Taking a Practical Approach to the New Overtime Rule

Posted: June 1, 2016 | News

Unless they’ve been hiding under the covers trying to recover from the mandatory obligation to provide paid sick leave and the news that minimum wage will increase to $15 by 2022, most California business owners are aware that the U.S. Department of Labor issued its long-anticipated fi­nal rule on overtime on May 18, 2016. Virtually every employer is affected by the fi­nal rule that expands overtime pay, including California employers who have long been subject to this state’s higher (until now!) salary basis test.

Beginning December 1, 2016, the Fair Labor Standards Act’s new overtime rule dictates that an exempt employee must earn $47,476 a year ($913 per week) or more. According to the White House, this change is expected to impact 4.2 million employees nationwide and increase worker wages by an average of $1.2 billion annually. The U.S. Department of Labor anticipates that more than 392,000 workers in California will be affected, more than any state in the union. This increase more than doubles the current federal threshold, which has not seen an increase in over 10 years and even exceeds California’s current annual threshold set at $41,600.

The U.S. Department of Labor has imposed a mechanism to continue to increase the minimum federal threshold every three years, tying it to the earnings of the 40th percentile of full-time salaried workers located in the lowest income region of the country. The White House projects that the minimum earnings for exempt status will rise to over $51,000 per year, with the first update set to occur on January 1, 2010. Employers may have just a short time to adjust, as the increased amount need not be published more than 150 days in advance.

Under the new rule, employers may count non-discretionary bonuses, incentive pay, and commissions to meet up to 10 percent of the threshold minimum, as long as this compensation is paid at least on a quarterly basis. As most employers already know, the salary basis test is just one element that must be met in order to classify an
employee as exempt from the overtime laws. Under the duties test, the nature of the work performed by the employee is vital as well. Although the U.S. Department of Labor had indicated that it might make changes to the duties test, which would have been even more onerous for employers, these anticipated revisions have been abandoned for now.

Employers have a few months to prepare and should take advantage of this time to analyze how they will be affected by, and respond to the increase. The obvious “x” is to raise employee salaries to meet or exceed the new threshold. But if the work does not justify a salary increase, or an increase is unfeasible or impossible, consider some other practical approaches before the new rule takes effect:

• Take this time to analyze the job duties of all exempt positions, especially those that will fall below the new threshold. Employers may find that in addition to failing the new salary basis test, the job duties required of the position fail the duties test as well. If that’s the case, the new rule provides the perfect opportunity to approach an employee and explain that the new rule requires a change in classification. Tying the reclassification to the necessity imposed by the new rule may reduce an employee’s concern and decrease the chance of costly litigation over a possible misclassification of exempt status preceding the change.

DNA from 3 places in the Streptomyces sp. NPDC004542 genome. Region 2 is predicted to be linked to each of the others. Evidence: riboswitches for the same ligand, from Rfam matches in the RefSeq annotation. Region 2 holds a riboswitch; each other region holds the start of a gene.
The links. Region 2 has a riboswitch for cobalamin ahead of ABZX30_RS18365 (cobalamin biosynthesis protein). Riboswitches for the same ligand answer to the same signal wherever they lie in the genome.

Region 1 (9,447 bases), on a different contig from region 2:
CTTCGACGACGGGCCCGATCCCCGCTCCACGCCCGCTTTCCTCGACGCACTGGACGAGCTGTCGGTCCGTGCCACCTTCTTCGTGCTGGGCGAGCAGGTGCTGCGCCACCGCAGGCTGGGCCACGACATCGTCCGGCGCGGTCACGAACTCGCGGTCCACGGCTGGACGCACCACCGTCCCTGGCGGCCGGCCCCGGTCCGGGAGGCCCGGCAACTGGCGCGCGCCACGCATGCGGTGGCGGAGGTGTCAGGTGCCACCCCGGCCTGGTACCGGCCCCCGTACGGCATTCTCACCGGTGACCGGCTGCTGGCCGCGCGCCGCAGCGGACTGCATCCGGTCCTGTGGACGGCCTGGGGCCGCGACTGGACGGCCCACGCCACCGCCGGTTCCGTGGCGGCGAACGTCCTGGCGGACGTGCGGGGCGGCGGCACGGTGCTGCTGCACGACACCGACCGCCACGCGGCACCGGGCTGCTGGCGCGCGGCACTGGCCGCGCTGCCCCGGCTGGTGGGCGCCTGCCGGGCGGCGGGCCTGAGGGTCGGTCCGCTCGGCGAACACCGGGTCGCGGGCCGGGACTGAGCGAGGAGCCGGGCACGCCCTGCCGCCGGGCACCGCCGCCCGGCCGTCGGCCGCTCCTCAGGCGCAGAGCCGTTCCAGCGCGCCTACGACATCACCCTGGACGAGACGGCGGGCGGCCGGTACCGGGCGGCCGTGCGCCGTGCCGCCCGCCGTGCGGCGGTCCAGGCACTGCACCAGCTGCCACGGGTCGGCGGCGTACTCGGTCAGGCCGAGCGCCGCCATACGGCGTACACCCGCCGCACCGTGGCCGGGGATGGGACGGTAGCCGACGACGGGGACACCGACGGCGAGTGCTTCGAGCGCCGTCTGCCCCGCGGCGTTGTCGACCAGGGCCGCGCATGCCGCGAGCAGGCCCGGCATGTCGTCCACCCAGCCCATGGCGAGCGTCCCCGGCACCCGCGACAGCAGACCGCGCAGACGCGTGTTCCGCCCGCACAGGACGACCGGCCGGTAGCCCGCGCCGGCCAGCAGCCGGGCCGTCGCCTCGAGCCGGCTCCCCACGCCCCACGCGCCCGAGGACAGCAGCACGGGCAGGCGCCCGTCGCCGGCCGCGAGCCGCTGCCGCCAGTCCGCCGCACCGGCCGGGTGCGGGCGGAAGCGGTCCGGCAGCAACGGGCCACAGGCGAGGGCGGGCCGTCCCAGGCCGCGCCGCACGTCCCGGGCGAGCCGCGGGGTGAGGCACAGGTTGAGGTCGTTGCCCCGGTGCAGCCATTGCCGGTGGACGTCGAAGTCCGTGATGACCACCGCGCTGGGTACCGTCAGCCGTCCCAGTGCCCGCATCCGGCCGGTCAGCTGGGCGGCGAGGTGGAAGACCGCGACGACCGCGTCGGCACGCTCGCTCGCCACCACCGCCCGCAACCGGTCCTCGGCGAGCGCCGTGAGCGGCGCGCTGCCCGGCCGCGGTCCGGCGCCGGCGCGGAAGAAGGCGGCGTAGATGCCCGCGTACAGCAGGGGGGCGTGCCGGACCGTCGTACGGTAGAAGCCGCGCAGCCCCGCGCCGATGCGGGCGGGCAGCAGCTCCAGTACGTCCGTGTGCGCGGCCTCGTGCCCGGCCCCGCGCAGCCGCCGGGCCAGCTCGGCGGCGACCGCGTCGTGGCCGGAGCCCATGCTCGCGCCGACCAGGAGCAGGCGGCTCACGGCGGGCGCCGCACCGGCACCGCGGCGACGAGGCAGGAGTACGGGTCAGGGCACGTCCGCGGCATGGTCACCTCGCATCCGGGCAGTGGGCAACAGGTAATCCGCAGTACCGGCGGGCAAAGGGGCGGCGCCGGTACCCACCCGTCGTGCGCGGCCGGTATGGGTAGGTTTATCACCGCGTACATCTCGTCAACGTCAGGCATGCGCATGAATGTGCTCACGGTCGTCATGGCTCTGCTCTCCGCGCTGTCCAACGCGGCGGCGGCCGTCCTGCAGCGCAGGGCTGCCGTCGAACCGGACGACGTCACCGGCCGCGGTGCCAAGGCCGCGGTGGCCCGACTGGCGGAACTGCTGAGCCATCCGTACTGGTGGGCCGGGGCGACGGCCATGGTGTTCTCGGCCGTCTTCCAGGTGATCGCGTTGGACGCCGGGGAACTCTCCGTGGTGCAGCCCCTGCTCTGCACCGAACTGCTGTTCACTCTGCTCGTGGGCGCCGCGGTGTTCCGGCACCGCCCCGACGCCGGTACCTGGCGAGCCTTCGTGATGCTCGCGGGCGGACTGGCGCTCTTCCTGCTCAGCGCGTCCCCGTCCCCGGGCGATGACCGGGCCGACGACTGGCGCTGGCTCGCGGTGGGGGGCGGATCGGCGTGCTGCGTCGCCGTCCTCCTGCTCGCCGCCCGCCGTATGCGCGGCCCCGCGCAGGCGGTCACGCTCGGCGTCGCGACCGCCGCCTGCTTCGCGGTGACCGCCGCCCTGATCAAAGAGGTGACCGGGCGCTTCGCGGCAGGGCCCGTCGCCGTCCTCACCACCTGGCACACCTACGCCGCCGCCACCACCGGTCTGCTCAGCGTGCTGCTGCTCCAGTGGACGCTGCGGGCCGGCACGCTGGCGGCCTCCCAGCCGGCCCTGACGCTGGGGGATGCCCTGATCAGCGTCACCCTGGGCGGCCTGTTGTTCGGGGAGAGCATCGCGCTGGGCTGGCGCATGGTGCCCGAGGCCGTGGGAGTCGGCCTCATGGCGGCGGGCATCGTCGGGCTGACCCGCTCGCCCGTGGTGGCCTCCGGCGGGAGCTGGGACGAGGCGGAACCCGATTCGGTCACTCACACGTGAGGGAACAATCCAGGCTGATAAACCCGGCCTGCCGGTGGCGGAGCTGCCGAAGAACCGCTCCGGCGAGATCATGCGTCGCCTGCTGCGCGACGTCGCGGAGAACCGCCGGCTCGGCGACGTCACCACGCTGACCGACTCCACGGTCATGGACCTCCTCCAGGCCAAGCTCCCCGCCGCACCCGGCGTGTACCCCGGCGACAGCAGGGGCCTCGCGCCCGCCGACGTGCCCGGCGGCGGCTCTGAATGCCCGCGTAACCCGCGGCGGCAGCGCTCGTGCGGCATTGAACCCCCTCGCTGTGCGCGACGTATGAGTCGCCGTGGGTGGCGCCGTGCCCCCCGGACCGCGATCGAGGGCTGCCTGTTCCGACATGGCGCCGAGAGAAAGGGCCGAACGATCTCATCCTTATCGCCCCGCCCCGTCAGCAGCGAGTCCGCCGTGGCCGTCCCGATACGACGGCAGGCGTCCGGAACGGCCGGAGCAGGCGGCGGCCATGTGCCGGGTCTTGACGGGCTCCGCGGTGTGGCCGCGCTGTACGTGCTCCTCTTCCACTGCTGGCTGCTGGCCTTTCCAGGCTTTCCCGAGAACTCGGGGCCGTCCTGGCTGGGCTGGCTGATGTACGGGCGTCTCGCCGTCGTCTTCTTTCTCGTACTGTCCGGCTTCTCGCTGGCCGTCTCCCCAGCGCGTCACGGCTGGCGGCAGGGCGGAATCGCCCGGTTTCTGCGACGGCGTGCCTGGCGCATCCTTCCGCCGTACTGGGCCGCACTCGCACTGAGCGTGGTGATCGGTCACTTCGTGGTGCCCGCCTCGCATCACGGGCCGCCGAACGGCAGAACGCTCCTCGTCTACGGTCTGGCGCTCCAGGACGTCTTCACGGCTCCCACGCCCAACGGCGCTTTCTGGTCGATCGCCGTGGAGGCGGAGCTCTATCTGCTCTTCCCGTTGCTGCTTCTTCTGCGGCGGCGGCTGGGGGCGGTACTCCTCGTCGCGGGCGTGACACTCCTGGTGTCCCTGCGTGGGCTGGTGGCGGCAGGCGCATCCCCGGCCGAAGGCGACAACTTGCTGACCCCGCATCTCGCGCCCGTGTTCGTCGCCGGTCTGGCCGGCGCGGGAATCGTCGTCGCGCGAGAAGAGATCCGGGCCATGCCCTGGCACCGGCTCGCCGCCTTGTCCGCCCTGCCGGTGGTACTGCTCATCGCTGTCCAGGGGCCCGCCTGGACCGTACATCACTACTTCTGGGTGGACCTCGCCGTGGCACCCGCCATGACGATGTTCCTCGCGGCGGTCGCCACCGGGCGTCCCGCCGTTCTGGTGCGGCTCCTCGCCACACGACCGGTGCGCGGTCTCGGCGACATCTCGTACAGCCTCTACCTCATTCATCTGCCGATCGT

• Consider tighter tracking methods for hours worked by non-exempt employees. A formerly exempt employee might think nothing of checking voicemails and responding to emails after-hours. But non-exempt employees must be paid for this time and the new rule will require a change of thinking on the part of employee and employer alike. Don’t allow afterhours work to gain a life of its own. Ensure that there are policies in place that prohibit after-hours work or provide some mechanism that requires accurate reporting of after-hours work to capture all time in the payment of wages.

• Consider whether those employees who are affected by the new rule will be treated as hourly non-exempt or salaried non-exempt. In either case, the employee is entitled to overtime, but an employee may view the impact of the change as less severe with the latter.

Being proactive in the approach to the new overtime rule will allow employers the time needed to make better decisions and be ready as the December 1 implementation date draws near. Please reach out to the employment attorneys at Ferruzzo & Ferruzzo, LLP for additional guidance on the new overtime rule and any analysis required of exempt/nonexempt status.

Colleen M. McCarthy

Colleen M. McCarthy, Esq. is a Partner and chairs the Firm’s Employment Practices Group. She has dedicated her practice to representing and protecting employers, with a particular emphasis on risk mitigation through preventative counseling and sound practical advice. For 15 years, Ms. McCarthy has counseled employers about the complicated employment laws that impact their businesses to ensure that they are in compliance, and to reduce the chance of costly litigation. Ms. McCarthy may be reached by phone at (949) 608-6900 or email cmccarthy@ferruzzo.com